Tennessee Mortgage Information: Who Signs the Mortgage and What to Expect

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By Rochford Law Posted on March 21, 2019 at 2:40 PM

Buying property can be a great investment, but the purchase comes with a lot of paperwork. Lenders protect their money by requiring buyers to sign documentation associated with the loan. Various state laws require different paperwork, but Tennessee operates as a Deed of Trust state. Ultimately, a deed of trust is a legal document that ties the buyer and lender together until the loan is paid off. We take a closer look at what this means when buying property.

Tennessee Mortgage Requirements

The Promissory Note

Tennessee requires two documents when buying a house. The first is the promissory note which can go by a few different names: IOU, a loan agreement, or "note." The document is a legally binding agreement between borrower and lender. Within the text, the borrower agrees to pay back the amount loaned in full during the period specified.

The Deed of Trust

The State of Tennessee is a deed of trust state. Other states might require you to sign a mortgage, but you can expect when you buy a house in Tennessee to sign a deed of trust. The document in question is an agreement between the borrower and lender that allows the lender to foreclose on the property.  This means that the lender can sell the property in the event the borrower defaults on the borrower’s obligations in the note or deed of trust. Most commonly, a lender will foreclose in the event no payments have been made.

Common Questions About Your Promissory Note and Deed of Trust

What Can You Find in a Promissory Note?

The information in the promissory note is straightforward. The addresses of both the lender and borrower are often listed, as well as the amount of money being borrowed. The document may also describe any collateral used to secure the loan in the event it's not repaid and specifies how often repayments will be made.

What is the Difference Between a Deed of Trust and a Mortgage?

Well, to start, it's the number of people involved in the agreement. The deed of trust has three parties and the mortgage only two. The deed of trust includes the trustor (the person borrowing money to buy the property), the lender, and the trustee. The trustee is a third party, quite often an escrow company. The trustee holds the real property title until the loan is paid off. If a foreclosure happens, the trustee is responsible for selling the property.

Is a Mortgage or Deed of Trust Better?

Both documents pledge the property for resale in the event payments are not made as per the agreement in the promissory note. A mortgage that goes into foreclosure needs to go through the courts. The lender must essentially pursue a lawsuit against the borrower and complete a judicial foreclosure. A deed of trust bypasses the courts. It's a lot faster and doesn't cost as much for either the buyer or lender.

Signing the Deed of Trust

Who Must Sign the Deed of Trust or Mortgage?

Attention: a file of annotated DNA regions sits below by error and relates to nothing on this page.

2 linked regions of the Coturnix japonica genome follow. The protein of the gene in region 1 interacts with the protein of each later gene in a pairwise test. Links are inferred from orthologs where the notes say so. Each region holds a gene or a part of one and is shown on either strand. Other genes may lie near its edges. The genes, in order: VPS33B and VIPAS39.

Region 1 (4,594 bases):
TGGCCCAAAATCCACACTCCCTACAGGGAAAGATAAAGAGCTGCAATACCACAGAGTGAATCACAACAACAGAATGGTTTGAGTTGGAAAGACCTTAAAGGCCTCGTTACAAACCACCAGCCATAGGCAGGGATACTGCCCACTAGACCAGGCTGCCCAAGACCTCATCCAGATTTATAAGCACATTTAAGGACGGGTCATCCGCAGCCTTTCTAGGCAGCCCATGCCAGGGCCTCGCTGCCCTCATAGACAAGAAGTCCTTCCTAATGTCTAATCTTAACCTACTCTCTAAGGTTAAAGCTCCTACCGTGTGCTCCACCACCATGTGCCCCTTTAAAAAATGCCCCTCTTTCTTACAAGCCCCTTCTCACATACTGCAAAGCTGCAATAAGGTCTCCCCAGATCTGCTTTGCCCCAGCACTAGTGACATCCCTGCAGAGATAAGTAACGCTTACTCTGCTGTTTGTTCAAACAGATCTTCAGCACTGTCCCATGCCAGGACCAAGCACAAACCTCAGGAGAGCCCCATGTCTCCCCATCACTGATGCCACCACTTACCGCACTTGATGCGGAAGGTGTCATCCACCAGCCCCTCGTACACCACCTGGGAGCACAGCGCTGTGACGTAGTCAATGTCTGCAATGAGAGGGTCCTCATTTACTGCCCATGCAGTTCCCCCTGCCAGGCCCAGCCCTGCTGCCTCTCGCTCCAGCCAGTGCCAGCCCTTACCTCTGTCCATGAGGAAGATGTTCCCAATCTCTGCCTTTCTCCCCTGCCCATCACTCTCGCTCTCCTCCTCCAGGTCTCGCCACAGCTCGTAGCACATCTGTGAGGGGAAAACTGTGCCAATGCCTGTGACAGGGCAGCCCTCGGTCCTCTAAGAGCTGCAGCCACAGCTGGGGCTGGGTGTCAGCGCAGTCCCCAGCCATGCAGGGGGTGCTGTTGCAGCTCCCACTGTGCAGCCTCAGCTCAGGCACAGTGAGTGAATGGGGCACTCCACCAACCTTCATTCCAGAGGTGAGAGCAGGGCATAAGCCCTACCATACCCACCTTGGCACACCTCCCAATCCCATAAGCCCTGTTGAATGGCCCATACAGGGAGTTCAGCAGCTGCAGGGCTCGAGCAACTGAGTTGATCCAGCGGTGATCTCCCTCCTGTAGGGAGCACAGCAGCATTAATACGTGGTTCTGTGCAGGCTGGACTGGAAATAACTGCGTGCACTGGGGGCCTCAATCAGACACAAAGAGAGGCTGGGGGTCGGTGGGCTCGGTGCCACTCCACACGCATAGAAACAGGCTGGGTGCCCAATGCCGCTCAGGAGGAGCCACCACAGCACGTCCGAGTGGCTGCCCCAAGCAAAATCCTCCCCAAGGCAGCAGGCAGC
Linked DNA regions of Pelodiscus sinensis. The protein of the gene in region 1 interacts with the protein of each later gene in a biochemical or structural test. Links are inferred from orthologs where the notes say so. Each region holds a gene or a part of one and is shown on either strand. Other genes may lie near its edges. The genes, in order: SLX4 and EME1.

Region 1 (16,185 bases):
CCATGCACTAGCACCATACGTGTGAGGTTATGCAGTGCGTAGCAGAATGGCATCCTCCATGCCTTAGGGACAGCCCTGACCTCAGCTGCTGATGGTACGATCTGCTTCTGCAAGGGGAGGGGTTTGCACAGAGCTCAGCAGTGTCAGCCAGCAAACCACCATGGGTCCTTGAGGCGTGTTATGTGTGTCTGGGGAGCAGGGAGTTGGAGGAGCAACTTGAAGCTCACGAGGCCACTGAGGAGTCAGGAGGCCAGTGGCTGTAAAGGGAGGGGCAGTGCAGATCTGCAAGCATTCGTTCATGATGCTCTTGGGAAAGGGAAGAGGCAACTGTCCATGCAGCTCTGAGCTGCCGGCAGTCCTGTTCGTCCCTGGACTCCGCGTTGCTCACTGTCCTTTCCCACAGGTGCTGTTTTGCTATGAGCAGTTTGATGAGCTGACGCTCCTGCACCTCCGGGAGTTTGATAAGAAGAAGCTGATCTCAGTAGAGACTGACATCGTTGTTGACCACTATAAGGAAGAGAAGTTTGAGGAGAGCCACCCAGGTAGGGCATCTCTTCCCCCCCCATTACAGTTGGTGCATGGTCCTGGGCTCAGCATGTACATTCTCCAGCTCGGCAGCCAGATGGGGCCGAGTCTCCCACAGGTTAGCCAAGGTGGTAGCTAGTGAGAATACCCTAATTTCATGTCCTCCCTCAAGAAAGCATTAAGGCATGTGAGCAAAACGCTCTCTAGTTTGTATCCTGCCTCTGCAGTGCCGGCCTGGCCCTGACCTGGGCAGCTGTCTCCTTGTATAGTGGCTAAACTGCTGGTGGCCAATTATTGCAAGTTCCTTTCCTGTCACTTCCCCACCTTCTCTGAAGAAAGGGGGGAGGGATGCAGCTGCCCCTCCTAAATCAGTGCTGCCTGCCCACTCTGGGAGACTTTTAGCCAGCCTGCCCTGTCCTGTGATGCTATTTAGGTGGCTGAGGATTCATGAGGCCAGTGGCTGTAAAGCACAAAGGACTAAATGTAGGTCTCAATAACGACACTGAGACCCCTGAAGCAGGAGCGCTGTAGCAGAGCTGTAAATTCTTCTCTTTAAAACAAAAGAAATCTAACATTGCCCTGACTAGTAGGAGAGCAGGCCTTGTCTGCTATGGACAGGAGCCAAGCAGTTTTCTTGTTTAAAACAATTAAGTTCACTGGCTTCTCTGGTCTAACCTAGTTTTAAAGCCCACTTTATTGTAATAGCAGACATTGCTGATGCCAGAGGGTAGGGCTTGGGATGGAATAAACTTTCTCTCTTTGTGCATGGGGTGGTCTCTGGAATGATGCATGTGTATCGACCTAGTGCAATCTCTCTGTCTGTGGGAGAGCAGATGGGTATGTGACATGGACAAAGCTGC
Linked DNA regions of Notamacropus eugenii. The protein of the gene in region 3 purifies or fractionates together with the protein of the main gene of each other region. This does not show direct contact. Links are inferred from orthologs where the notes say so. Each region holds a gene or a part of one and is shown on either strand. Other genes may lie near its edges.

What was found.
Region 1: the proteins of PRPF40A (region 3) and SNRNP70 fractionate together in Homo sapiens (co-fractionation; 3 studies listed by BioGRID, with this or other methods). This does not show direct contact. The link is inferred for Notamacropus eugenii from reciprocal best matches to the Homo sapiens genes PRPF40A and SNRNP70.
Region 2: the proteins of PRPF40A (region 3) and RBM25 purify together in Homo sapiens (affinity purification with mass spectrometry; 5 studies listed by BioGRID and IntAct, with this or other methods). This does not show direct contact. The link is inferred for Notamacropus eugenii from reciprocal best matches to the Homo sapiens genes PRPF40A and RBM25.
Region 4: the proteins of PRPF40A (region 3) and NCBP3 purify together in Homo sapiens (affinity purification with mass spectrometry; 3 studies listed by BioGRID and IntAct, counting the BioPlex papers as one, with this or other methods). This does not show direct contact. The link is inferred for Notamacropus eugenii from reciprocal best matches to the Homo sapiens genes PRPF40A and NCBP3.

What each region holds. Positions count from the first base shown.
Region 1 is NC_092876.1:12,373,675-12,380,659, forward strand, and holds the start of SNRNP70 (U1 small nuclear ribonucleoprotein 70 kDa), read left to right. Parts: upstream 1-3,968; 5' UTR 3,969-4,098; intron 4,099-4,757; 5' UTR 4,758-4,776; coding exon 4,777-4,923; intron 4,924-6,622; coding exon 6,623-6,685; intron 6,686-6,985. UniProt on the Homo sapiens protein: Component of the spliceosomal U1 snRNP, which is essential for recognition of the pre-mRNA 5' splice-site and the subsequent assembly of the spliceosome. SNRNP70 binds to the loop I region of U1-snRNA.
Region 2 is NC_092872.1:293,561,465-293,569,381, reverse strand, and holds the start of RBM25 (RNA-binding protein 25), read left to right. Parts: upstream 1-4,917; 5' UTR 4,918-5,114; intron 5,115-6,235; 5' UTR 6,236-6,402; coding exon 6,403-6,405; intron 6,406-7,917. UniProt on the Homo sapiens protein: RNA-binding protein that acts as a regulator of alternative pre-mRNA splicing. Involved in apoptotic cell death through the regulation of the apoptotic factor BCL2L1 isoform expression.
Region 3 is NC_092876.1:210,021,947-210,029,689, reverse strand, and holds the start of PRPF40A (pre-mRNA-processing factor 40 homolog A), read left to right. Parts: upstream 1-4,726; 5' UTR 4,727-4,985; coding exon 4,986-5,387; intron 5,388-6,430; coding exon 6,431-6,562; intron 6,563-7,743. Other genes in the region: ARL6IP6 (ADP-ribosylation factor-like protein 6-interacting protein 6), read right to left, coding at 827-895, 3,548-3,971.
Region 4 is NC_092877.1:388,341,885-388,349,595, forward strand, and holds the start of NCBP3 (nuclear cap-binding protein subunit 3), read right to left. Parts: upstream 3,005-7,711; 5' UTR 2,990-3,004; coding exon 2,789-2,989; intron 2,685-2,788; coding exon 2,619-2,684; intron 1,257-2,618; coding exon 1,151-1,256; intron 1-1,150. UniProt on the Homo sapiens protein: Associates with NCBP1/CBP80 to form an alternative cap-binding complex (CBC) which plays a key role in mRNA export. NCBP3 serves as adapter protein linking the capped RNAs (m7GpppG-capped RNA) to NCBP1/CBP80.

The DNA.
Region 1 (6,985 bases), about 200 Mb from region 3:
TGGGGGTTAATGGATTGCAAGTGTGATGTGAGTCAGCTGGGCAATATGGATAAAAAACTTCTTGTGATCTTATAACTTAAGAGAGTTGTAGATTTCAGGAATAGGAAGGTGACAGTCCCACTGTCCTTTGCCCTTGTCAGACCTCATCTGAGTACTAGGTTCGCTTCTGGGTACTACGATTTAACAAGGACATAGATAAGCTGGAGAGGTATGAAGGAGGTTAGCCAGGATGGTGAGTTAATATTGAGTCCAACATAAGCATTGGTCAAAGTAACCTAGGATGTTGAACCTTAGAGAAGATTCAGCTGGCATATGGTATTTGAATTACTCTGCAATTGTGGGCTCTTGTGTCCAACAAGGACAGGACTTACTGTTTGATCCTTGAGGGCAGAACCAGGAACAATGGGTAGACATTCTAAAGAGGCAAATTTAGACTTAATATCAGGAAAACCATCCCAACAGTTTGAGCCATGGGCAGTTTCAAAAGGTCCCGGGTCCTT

Everyone who is on the title of the property is required to sign the deed of trust. There are exemptions. In a "purchase money mortgage" transaction in which only one spouse owns the property, the other spouse is not required to sign the deed of trust. Buying commercial property means you don't need to list your non-titled spouse or expect your spouse to sign the deed of trust.

Seller Financing

In situations involving seller financing, the seller extends to a buyer a loan in order for the buyer to purchase the property. Seller financing may be extended when the buyer doesn't qualify for a traditional loan to purchase property. The seller may require a credit check, but typically the terms and conditions are a little more flexible. In situations involving seller financing, your spouse may also not be required to sign the deed of trust as long as your spouse is not on the title to the property.

Tips Before Getting a Mortgage

First-time buyers might want to do a little research about what they can expect before purchasing a property. Here's what you should consider when buying a home.

  • Check Your Credit

Your credit score might determine whether or not you qualify for a loan or your interest rate for the loan. Banks are still cautious about giving out loans and consider the credit score in their decision.

  • Run Payment Calculations

You'll need to prequalify for a loan before you can start officially search for properties. Lenders want to know you earn enough money before they let you borrow. Your monthly payments should be relative to your income.

  • Know the Different Types of Loan Options

A 30-year fixed rate mortgage is generally one of the safest to sign and your best bet when purchasing the property. Buyers find the information easier to digest and to analyze.

  • Have a Down Payment

Some mortgages require a down payment. Each lender has a different percentage they need to qualify. The average is between 10% to 20%. You can research the average price for properties in your area to get a general idea of how much 10%-20% will look.

Get Help with Your Real Estate Title and Closing

Trusted real estate lawyers like Rochford Law & Real Estate Title help individuals get the most from their sale. Navigating the complex paperwork is challenging. Our team reviews documents and contracts associated with the purchase to ensure you're getting the best deal and rate. You get professional recommendations based on your needs. Contact us today to schedule your complimentary consultation.

Topics: Deed, mortgage, Nashville Real Estate Laywer, Real Estate Law, Residential Real Estate Law, Selling Property